• 14. Fictional Charactersthat Represent Your IDEAL Customers
  • 15. Who Is Your Current Persona?1 Survey your current list2 Talk to your box office volunteers3 Interview a few active members4 Look at whatever data you have
  • 16. Questions To Answer1 What is their day job?2 What does a day in their life look like?3 What problems do they face?4 Where do they go for information? What are their common objections to5 buying from you?
  • 17. Questions To Answer1 Male or female?2 Age? Education?3 Income level?4 What restaurants do they enjoy?5 What TV shows do they watch?
  • 18. Persona Profile ChecklistPersona Detail Questions to AskRole What is your job role? Your title? How is your job measured? What is a typical day? What skills are required? What knowledge and tools do you use? Who do you report to? Who reports to you?Company What industry or industries does your company work? What is the size of your company (revenue, employees)?Goals What are you responsible for? What does it mean to be successful in your role?Challenges What are your biggest challenges?Watering Holes How do you learn about new information for your job? What publications or blogs do you read? What associations and social networks do you belong?Personal Background Age, Family (married, children), EducationShopping How do you prefer to interact with vendors? (email, phone, inPreferences person) Do you use the internet to research vendors or products? If yes, how do you search for information?
  • 19. 1. Start With Reality Marie spent 20 years working as a teacher and now volunteers at the local library. She uses a computer but doesn’t really get into Facebook – mostly she checks out websites and reads email. She likes to go exploring on the trails at the National Seashore and Audubon preserves, and when her grandchildren visit her she prefers to get active and outdoors with them. John is a high school sophomore who wants to pursue acting and film in college. He’s also involved in sports (track, soccer) and is a high academic achiever. He volunteers for a number of different organizations, but what he really wants is an internship that will give him solid work experience in theater.
  • 20. 2. Make It Fictional Marketing Mary VP, Director, or Manager of Marketing Small or Mid-Sized Company
  • 21. Retiree Renee Retiree Renee 67, lives in Harwich 2 kids, 5 grandkids Active, educated, professional
  • 22. Student Sam Student Sam Nauset Sophomore 15 years old Active in drama club and band
  • 23. Grandpa Gary Grandpa Gary Assisted living in Chatham Fixed income Likes cultural outings with friends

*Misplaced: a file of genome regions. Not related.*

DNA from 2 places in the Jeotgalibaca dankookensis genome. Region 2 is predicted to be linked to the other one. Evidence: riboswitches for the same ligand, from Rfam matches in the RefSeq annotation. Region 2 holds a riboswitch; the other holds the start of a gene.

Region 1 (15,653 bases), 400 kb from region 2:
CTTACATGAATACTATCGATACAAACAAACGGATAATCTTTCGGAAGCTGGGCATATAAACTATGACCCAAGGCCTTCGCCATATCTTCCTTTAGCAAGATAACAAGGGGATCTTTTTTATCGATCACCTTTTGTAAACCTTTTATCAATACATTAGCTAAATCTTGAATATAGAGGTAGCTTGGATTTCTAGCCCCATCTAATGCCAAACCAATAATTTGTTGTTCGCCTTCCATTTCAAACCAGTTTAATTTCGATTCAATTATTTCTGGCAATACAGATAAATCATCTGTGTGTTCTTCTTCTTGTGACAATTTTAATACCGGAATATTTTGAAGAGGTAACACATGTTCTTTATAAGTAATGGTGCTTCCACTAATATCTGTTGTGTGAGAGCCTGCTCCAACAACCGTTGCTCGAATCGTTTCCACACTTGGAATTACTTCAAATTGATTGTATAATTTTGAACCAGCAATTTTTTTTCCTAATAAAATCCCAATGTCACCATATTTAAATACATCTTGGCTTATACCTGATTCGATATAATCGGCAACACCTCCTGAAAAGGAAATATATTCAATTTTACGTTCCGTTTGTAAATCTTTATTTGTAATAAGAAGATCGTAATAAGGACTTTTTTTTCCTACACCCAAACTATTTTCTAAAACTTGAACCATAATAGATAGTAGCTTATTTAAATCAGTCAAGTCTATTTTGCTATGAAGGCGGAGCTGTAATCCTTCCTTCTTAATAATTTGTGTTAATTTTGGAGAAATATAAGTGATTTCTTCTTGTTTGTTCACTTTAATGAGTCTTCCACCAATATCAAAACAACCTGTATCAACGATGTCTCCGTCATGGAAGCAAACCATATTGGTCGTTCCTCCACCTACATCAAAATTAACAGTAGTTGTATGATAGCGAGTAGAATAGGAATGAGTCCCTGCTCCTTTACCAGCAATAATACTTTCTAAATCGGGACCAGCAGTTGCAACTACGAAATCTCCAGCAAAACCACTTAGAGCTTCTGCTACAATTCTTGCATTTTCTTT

• 24. Pull it all together.
  • 25. DEFINING3 YOUR GOALS
  • 26. BE SMART
  • 27. SMART Goal SettingS SpecificM MeasurableA AttainableR RelevantT Timely
  • 28. Bad Goals. > I want more traffic to my website. > My boss wants us to get more online ticket sales. > I want more butts in seats, maybe 2x what I have now. Good Goals. > I want to increase total website visits 50% in the next 6 months so that I can sell more program advertising. > I want more student membership revenue. I want an average of 10 more per month over the next threemonths. > To hit my 2013 revenue goals, I know I need to bring inan average of 50 more full-price tickets each week than I
  • 29. Good Goals.• I want to change [X metric]• among [Y persona]• by [Z quantifiable amount]• in order to [further some larger strategic goal]• and• my deadline for achieving this is [date].
  • 30. Good Goal #1.• I want to increase memberships• among Student Sam• by 50%• in order to double overall member numbers this year• and• my deadline for achieving this is November 1.
  • 31. Good Goal #2.• I want to increase annual fund donations• among Retiree Renee• by 20%• in order to match operating expenses this year• and• my deadline for achieving this is December 31.
  • 32. Good Goal #3.• I want to increase senior summer ticket sales• among Grandpa Gary• by 40%• in order to help us exceed our annual revenue goals• and• my deadline for achieving this is Labor Day.
  • 33. 4 CREATE CONTENT AND OFFERS
  • 34. Create contentthat appeals to your target persona
  • 35. Create an offer that they will love.
  • 36. Blog about your offer.
  • 37. Add acall to action.
  • 38. Link it to a landing page.
  • 39. Give them the offer..
  • 40. What should we offer?
  • 41. What should we offer?• A map of nearby activities for kids (Renee)
  • 42. What should we offer?• A map of nearby activities for kids (Renee)• Advice on how to give a killer audition (Sam)
  • 43. What should we offer?• A map of nearby activities for kids (Renee)• Advice on how to give a killer audition (Sam)• A list of local senior discounts (Gary)
  • 44. What should we offer?• A map of nearby activities for kids (Renee)• Advice on how to give a killer audition (Sam)• A list of local senior discounts (Gary)• Merchandise (Who knows?)
  • 45. REMEMBER 1 Keep It “Inbound” 2 Define Your Personas 3 State Your Goals 4 Create Content and Offers 5 Analyze Your Results
  • 46. 5 QUESTIONS
  • 47. BethDUNN@bethdunn THANK YOU @bethdunn bdunn@hubspot.com 508-367-5019